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J Invest Dermatol. 1999 Dec;113(6):1090-8.

The function of nitric oxide in wound repair: inhibition of inducible nitric oxide-synthase severely impairs wound reepithelialization.

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1
Zentrum der Pharmakologie, Klinikum der Johann Wolfgang Goethe-Universität, Frankfurt am Main, Germany.

Abstract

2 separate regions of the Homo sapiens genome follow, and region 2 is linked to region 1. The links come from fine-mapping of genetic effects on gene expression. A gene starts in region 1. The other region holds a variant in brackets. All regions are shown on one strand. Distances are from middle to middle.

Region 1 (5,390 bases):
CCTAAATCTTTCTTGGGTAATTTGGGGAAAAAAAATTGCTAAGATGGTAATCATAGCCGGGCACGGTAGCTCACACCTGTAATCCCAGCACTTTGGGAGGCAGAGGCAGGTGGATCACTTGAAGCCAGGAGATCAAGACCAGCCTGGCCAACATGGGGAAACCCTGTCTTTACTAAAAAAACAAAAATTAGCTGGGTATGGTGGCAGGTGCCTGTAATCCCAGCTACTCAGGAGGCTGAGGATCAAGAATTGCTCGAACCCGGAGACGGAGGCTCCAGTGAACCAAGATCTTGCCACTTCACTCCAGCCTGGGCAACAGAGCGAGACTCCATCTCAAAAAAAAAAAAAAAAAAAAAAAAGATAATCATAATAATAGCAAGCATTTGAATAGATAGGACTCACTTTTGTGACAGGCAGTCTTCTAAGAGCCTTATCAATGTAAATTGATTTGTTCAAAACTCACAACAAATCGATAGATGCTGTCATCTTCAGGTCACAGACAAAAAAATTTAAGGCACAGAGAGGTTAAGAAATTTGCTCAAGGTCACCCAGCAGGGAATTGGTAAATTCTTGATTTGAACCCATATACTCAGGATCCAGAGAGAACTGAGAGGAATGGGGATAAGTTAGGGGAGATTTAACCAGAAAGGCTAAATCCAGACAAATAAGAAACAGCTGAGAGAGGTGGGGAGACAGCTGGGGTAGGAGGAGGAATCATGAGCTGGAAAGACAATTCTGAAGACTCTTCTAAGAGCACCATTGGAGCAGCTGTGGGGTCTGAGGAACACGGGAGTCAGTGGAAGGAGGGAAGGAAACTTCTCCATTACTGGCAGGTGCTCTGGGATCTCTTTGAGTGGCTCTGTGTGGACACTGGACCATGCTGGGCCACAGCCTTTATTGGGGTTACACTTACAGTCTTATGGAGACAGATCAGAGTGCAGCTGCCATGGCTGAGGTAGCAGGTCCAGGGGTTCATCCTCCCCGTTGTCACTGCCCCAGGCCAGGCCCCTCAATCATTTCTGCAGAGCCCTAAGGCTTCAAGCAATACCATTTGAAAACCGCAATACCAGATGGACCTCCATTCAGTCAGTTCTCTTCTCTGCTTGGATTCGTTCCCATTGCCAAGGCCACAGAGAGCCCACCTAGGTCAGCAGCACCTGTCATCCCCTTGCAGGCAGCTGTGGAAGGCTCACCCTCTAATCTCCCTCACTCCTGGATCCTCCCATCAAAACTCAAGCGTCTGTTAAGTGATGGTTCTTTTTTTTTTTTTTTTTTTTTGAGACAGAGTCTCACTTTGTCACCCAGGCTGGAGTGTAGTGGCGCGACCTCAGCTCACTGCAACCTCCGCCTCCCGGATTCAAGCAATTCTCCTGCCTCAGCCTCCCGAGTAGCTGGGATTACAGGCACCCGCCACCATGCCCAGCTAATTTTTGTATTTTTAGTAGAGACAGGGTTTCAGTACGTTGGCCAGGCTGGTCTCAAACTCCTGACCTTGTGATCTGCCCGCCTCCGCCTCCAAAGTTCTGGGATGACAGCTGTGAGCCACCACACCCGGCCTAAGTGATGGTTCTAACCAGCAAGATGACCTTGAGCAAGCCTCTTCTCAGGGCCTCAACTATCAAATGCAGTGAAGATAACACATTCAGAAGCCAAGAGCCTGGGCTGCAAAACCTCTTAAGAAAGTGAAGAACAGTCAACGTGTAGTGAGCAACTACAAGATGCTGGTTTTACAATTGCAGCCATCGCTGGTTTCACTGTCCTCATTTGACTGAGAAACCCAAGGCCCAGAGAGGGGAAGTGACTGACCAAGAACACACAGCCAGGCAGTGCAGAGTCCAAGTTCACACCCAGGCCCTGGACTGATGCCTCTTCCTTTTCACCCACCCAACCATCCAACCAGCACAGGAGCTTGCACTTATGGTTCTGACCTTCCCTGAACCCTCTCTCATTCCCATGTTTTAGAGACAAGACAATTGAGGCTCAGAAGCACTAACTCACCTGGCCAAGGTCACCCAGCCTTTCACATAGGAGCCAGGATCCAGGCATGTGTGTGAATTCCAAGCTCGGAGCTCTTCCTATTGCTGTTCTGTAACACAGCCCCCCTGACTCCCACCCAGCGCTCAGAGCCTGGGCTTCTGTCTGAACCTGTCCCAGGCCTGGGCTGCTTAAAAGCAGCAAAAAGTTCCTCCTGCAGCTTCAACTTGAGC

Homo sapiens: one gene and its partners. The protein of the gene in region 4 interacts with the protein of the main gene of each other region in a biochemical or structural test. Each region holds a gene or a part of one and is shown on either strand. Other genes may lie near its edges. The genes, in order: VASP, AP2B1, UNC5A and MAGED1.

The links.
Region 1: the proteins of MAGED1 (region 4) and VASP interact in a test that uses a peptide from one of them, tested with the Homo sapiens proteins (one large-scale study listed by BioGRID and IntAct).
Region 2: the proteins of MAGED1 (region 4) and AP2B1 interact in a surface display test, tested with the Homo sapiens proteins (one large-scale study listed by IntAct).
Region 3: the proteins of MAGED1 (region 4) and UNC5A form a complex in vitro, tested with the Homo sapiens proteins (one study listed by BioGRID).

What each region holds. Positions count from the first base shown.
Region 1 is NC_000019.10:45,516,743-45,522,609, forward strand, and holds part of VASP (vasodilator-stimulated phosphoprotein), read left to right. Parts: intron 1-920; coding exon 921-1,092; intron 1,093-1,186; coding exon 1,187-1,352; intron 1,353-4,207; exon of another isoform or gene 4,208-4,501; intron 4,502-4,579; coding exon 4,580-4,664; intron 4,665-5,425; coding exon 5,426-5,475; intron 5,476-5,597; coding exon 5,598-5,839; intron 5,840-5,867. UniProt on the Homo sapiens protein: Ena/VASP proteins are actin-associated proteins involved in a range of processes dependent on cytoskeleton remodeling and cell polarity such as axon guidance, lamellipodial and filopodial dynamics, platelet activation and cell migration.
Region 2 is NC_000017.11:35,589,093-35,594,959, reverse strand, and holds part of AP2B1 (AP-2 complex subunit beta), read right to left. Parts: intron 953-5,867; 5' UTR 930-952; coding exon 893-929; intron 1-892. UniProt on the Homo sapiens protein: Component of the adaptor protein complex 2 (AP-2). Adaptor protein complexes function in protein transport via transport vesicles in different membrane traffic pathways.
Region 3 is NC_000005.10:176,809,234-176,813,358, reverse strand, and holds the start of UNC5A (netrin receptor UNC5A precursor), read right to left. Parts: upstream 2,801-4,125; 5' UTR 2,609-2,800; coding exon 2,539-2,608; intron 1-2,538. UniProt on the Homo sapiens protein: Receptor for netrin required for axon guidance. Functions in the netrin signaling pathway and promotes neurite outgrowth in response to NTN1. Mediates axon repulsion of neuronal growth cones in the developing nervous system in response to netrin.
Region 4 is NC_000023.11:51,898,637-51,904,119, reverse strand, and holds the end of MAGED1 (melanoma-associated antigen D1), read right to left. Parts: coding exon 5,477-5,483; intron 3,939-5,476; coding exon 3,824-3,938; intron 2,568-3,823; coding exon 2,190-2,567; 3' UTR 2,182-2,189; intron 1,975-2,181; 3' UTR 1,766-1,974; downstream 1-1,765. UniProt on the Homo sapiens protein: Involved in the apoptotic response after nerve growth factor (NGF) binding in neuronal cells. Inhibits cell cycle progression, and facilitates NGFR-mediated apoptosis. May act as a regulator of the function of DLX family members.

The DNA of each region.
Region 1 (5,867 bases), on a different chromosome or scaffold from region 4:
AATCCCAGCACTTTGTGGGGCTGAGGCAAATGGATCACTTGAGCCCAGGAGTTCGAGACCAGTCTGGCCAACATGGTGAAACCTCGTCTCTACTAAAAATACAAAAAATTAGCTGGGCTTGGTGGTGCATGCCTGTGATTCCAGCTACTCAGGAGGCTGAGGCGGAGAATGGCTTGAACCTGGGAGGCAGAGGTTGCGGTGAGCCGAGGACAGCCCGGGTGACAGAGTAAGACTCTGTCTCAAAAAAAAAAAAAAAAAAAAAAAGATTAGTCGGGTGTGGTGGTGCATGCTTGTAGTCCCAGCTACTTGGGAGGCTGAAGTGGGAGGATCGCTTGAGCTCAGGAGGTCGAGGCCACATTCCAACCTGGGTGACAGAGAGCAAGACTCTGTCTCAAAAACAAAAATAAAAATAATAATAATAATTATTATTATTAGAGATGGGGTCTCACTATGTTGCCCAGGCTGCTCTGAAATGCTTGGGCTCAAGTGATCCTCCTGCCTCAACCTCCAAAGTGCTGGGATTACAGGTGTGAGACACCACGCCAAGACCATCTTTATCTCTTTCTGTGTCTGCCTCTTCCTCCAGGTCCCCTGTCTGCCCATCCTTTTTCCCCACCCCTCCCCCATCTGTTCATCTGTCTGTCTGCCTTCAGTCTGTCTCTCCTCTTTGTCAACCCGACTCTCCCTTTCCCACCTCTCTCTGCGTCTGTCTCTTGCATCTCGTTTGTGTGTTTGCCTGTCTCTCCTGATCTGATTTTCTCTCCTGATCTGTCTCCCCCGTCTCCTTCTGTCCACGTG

Recently, we demonstrated a large induction of inducible nitric oxide synthase (iNOS) during cutaneous wound repair. In this study, we established an in vivo model in mice to investigate the role of NO during the wound healing process. During excisional repair, mice were treated with L-N6-(1-iminoethyl)lysine (L-NIL), a selective inhibitor of iNOS enzymatic activity. Compared with control mice, L-NIL-treated animals were characterized by a severely impaired reepithelialization process, as the hyperproliferative epithelia at the wound edges appeared to be delayed and characterized by an atrophied morphology. Immunohistochemical labeling for detection of proliferating cells (BrdU-, Ki67-staining) revealed a strong reduction in proliferating keratinocyte cell numbers during the process of re-epithelialization after inhibition of iNOS activity during repair. Western blot analysis of total wound lysates from PBS- and L-NIL-treated mice clearly demonstrated a reduction in proliferating cell nuclear antigen, representing a marker for cell proliferation, in lysates isolated from L-NIL-treated mice. The dependency between keratinocyte proliferation and NO availability observed during wound repair in vivo is further supported by the observation that proliferation of the keratinocyte cell line (HaCaT) is stimulated by low concentrations of NO-donors also in vitro. In summary, our data demonstrate that the presence of a functionally active iNOS is a crucial prerequisite for normal wound reepithelialization.

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